Killing Fields in Our Cities

Five young children have been shot in recent weeks, leaving two dead and one grievously wounded – caught in the crossfire of gun violence. A college student lost his life, victim of a stray bullet. Last week, a coach taking his son home after a baseball game, was shot and died on the highway.  All of this, not far from where I live.

What each of these have in common, is their innocence. The children were playing or riding in cars. One little child was eating an ice cream cone. The student was out celebrating his college graduation with friends. The coach had only seconds of an encounter, with another vehicle on a rainy night, before he was shot and died on his way home. And there were all the other intentional deaths, as gangs fought for turf or tried to even the score.

These last weeks have brought about a spate of shootings in my area and across the nation. A generation is growing up believing the way to resolve problems is to shoot your way through them. One could point to the media for glorifying violence, absent parents, lack of social supports and economic opportunity, or  a shortage of law enforcement . . . But without guns, none of these would have died. There would not have been stray bullets to catch a child, nor shots fired while passing a car on a rainy night.

Many of my rural friends fear any effort by the government to control the use of guns. While those of us who live in metro areas, see gun control as the only lasting solution to the kinds of violence we live with daily. Getting guns out of the hands and homes of troubled youth would go a long way to reduce the violence in our cities.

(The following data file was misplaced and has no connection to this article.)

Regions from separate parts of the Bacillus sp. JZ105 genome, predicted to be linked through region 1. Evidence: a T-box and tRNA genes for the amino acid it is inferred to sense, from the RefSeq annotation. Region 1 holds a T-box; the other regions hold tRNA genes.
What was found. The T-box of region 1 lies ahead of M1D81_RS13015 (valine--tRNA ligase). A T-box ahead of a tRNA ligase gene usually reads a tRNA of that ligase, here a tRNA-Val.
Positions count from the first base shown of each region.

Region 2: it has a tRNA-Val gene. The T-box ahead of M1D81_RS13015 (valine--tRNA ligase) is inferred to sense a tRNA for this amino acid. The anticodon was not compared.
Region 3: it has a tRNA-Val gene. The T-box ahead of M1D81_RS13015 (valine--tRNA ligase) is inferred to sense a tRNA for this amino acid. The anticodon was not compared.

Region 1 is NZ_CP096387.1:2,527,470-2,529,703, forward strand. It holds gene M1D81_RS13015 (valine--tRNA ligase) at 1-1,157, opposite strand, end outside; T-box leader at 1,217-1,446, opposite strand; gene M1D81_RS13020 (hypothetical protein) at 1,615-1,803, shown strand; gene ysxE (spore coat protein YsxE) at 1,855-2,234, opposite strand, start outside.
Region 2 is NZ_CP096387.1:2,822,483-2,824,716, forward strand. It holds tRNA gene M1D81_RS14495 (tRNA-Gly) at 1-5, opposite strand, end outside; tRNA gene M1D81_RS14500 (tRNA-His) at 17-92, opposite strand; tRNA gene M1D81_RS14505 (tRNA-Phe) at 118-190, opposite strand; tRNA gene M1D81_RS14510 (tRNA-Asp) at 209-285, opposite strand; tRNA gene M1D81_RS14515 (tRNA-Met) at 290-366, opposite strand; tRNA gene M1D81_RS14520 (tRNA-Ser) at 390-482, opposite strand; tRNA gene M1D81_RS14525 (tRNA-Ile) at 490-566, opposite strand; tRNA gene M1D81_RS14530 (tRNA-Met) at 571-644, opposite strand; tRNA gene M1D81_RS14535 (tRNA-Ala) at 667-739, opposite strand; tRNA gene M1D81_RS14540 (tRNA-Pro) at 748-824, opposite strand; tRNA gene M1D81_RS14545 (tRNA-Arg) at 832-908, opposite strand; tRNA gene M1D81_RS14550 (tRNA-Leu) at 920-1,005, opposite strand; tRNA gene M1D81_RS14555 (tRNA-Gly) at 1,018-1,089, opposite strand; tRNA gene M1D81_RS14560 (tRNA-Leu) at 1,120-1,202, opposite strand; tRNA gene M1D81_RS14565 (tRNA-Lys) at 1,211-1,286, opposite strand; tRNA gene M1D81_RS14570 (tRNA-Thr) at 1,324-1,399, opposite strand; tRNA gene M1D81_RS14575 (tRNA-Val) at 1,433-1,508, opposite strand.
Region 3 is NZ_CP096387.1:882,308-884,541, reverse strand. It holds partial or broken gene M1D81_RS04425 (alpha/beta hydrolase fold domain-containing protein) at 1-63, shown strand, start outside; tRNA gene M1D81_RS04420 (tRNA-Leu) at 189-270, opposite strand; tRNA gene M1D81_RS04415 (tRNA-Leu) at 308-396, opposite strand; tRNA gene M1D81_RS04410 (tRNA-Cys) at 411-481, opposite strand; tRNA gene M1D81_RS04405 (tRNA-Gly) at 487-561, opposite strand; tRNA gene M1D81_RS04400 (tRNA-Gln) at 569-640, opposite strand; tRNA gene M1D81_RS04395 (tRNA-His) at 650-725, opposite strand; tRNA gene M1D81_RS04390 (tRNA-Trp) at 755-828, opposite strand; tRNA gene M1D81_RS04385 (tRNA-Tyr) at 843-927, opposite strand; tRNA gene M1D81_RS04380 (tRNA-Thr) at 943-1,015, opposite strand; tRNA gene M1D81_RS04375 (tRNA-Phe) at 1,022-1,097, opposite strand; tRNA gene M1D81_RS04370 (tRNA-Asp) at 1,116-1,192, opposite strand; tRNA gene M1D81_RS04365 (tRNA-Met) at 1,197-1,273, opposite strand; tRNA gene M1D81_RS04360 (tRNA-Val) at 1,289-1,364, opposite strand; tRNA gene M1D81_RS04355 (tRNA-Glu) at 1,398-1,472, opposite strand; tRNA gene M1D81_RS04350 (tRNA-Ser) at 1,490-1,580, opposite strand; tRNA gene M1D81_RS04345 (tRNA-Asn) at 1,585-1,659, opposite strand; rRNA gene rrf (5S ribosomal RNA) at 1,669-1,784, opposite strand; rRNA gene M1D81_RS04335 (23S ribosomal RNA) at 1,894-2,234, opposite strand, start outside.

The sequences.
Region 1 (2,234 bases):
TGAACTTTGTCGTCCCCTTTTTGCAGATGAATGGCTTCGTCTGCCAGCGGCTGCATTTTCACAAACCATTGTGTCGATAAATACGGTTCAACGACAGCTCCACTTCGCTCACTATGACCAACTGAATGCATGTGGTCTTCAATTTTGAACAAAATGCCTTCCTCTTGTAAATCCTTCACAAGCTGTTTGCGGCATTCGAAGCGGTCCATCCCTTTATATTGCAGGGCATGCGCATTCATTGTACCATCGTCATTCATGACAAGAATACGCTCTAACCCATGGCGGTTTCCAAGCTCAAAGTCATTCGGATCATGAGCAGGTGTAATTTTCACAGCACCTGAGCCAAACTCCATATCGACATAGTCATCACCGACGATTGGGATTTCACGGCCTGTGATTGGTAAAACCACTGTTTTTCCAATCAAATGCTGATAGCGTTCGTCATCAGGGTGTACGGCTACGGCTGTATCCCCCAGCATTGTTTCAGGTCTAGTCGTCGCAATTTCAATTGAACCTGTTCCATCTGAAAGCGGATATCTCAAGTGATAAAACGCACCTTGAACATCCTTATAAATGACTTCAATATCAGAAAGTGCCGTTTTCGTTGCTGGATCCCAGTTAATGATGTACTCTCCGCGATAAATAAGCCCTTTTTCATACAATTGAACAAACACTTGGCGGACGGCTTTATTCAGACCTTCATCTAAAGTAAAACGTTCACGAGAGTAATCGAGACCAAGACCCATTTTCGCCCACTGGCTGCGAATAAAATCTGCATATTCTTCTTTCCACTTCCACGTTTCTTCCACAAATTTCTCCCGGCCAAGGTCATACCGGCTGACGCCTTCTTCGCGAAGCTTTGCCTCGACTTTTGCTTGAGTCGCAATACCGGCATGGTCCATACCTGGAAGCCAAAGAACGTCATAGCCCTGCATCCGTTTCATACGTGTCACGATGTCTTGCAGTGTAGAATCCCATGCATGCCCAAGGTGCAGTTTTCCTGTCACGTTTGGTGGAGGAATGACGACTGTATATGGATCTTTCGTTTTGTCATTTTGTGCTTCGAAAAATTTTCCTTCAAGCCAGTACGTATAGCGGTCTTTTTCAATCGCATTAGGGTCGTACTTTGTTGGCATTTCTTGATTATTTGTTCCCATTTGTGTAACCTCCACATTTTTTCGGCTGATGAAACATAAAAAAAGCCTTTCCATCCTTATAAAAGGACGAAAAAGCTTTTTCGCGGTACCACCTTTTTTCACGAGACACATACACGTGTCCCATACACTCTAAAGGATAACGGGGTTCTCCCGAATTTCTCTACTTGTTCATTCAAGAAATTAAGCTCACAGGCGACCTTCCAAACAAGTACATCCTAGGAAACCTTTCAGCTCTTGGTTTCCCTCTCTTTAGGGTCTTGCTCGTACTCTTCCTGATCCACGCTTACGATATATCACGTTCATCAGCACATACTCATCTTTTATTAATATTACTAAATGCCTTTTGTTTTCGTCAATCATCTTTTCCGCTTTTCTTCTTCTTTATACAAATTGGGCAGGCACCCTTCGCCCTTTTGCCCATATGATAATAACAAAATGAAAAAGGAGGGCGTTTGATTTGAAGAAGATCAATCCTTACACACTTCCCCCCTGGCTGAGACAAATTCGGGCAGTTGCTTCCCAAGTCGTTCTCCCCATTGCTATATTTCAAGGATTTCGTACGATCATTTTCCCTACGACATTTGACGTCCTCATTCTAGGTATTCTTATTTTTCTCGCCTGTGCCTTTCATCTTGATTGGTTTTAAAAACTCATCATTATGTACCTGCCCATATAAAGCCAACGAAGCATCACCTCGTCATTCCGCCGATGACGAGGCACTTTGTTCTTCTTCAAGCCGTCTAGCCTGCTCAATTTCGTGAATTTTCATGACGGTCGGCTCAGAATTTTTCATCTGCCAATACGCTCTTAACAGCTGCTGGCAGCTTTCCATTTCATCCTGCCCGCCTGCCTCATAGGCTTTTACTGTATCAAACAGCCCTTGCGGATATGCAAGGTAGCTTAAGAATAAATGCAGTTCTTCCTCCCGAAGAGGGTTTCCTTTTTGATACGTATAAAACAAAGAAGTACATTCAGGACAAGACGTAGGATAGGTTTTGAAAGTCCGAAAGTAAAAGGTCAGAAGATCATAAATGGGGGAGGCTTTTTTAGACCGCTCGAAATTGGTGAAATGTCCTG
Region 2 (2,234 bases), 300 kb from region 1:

As often as the mantra that guns don’t kill people, people kill people is stated, the truth is that people with guns kill people. Twenty thousand Americans died from gun violence last year, and nearly forty thousand were injured. An additional twenty-four thousand used a gun to take their own lives. Fifty-one hundred kids and teens under seventeen were killed or injured in 2020.  Our cities have become killing fields.

Pretending that guns are not the problem is reckless. It does nothing for the safety of our communities, our schools, our streets and our children. Continuing to deny the problem is unconscionable.

I yearn for the day when distressed people find mental health help as easily to  obtain, as a gun today. I ache for the day when gangs become teen clubs and gang wars turn into basketball skirmishes, and all the guns used for killing are melted and made into bridges. 

I have no easy answers for this, but I believe it starts by speaking truth to ourselves and to each other.   Recognizing part of the problem, and acting on it, is a beginning place for  dealing with the scourge of violence creating havoc, pain and loss in our communities. 

  “These are the things that you shall do: Speak the truth to one another, render in your gates judgments that are true and make for peace.” Zechariah 8:16

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